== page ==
Are we safer?

It's been a year since airliners crashed into the World Trade Center towers, the Pentagon and a field in rural Pennsylvania — a year in which Americans turned to the federal government for assurance that they could feel safe again. The government's response to the attacks, as we predicted in Federal Computer Week a year ago, has been largely to turn to information technology for help. Are we safer? It's a mixed report, according to this issue's feature story.

For critics who say government has not moved fast enough, those in charge of IT and homeland defense point to numerous systems in place or soon to be deployed. Customs inspectors use systems to check for bombs in cargo containers, and an Immigration and Naturalization Service system tracks foreign visitors.

However, the low-hanging IT fruit has been picked, and the tougher — and arguably more effective — IT programs that can significantly improve security are facing tough political opposition or technological and cultural obstacles. Collecting and storing information are not the problems; accessing and connecting dots within the data are, and those will be problems for IT to solve.

History is not on our side. The Brookings Institution warns that the proposed Homeland Security Department will not have the capability to properly analyze the data, and history indicates that government's first crack at monumental efforts typically falls short. And many observers remain concerned about the loss of privacy.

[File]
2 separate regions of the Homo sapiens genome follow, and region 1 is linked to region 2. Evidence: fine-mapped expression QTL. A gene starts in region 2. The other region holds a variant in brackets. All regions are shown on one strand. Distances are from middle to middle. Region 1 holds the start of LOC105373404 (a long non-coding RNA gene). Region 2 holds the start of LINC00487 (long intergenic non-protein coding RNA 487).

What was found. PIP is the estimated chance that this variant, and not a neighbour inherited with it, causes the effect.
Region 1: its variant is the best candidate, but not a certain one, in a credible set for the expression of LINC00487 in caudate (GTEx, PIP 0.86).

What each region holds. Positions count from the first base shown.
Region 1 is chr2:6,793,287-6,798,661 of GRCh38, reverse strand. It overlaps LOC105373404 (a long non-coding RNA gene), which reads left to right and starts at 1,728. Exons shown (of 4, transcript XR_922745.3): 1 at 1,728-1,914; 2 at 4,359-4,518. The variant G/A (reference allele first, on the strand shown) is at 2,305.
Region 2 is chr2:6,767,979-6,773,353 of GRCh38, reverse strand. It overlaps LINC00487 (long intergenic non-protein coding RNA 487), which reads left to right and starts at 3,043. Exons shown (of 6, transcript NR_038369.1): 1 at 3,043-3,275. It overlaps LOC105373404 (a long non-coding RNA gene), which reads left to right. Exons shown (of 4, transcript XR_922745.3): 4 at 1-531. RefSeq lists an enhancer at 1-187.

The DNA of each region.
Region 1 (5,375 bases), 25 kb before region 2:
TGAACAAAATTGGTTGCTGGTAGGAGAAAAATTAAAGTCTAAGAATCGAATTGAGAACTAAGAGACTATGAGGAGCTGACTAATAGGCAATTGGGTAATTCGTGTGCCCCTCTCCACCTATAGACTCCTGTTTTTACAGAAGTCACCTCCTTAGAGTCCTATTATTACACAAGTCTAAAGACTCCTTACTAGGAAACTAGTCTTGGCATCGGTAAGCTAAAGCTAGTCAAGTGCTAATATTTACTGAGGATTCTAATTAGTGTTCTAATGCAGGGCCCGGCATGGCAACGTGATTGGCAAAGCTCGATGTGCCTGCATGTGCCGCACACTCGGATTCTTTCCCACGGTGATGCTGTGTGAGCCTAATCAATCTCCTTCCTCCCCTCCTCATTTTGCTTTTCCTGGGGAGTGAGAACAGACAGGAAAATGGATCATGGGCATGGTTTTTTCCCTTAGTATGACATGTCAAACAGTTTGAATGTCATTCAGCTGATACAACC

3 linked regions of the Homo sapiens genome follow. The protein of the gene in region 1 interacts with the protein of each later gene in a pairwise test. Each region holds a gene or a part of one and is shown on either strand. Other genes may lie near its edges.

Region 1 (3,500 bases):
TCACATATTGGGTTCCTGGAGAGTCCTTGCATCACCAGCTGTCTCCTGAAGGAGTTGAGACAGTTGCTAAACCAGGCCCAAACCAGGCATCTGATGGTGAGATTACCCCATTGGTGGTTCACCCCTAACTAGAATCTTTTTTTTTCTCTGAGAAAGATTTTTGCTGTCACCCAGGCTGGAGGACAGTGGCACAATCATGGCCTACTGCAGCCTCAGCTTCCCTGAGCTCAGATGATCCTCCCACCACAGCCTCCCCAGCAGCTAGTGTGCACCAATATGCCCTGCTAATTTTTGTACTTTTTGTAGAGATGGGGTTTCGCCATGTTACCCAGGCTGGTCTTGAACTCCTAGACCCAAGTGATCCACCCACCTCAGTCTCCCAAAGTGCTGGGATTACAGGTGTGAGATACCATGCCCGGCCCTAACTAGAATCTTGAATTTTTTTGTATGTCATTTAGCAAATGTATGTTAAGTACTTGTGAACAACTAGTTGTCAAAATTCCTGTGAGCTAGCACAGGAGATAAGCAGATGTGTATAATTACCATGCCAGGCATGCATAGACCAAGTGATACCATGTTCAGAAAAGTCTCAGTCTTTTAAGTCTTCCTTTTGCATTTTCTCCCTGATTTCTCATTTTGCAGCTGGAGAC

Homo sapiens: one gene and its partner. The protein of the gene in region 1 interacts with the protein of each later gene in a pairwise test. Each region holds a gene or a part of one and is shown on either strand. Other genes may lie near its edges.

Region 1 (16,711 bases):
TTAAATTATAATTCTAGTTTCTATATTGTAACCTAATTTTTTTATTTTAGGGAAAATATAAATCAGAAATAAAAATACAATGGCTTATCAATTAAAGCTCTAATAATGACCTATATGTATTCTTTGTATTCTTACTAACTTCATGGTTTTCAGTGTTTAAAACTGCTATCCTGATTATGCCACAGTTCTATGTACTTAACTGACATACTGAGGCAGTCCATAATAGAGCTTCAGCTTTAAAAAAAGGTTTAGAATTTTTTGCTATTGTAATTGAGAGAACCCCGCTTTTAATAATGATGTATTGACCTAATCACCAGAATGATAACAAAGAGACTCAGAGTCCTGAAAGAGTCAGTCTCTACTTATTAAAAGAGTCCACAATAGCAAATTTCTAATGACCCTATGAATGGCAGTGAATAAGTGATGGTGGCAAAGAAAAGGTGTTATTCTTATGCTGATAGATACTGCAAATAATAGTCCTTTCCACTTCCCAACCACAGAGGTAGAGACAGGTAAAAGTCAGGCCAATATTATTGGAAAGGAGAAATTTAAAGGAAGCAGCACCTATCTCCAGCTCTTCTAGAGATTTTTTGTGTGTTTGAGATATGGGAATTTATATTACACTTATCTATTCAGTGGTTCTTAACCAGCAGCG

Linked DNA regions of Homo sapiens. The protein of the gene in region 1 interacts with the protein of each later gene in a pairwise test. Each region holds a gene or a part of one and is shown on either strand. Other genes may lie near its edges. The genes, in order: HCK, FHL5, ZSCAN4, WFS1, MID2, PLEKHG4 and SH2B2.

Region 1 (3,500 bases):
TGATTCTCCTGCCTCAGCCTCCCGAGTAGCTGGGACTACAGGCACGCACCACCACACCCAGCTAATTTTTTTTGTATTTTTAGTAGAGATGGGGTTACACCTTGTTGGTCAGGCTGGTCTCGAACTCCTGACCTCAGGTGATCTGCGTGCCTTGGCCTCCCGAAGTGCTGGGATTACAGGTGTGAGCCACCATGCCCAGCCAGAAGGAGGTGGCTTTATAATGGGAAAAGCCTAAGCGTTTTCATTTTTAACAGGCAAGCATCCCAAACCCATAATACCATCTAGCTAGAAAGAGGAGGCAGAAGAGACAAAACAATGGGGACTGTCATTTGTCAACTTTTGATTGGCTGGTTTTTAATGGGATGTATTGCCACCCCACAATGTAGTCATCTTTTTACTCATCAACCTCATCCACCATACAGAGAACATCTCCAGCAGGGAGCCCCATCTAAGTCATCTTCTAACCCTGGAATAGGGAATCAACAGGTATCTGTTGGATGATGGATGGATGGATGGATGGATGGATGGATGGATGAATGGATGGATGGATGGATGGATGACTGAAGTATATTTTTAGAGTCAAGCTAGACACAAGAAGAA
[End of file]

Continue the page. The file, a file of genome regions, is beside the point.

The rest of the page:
But the men and women putting together the IT plan for homeland security are among the best in government and have proven track records. Their task may well be the most demanding one that the federal IT community has faced. Will delays occur? Yes. Will bad ideas see the light of day? Most certainly.

The challenge is to give these leaders the resources they need and the room to make mistakes. Given that — and input from academia, think tanks and the private sector — Americans should be optimistic that the new IT systems will work and policies will be followed.



  • Defense
    Ryan D. McCarthy being sworn in as Army Secretary Oct. 10, 2019. (Photo credit: Sgt. Dana Clarke/U.S. Army)

    Army wants to spend nearly $1B on cloud, data by 2025

    Army Secretary Ryan McCarthy said lack of funding or a potential delay in the JEDI cloud bid "strikes to the heart of our concern."

  • Congress
    Rep. Jim Langevin (D-R.I.) at the Hack the Capitol conference Sept. 20, 2018

    Jim Langevin's view from the Hill

    As chairman of of the Intelligence and Emerging Threats and Capabilities subcommittee of the House Armed Services Committe and a member of the House Homeland Security Committee, Rhode Island Democrat Jim Langevin is one of the most influential voices on cybersecurity in Congress.

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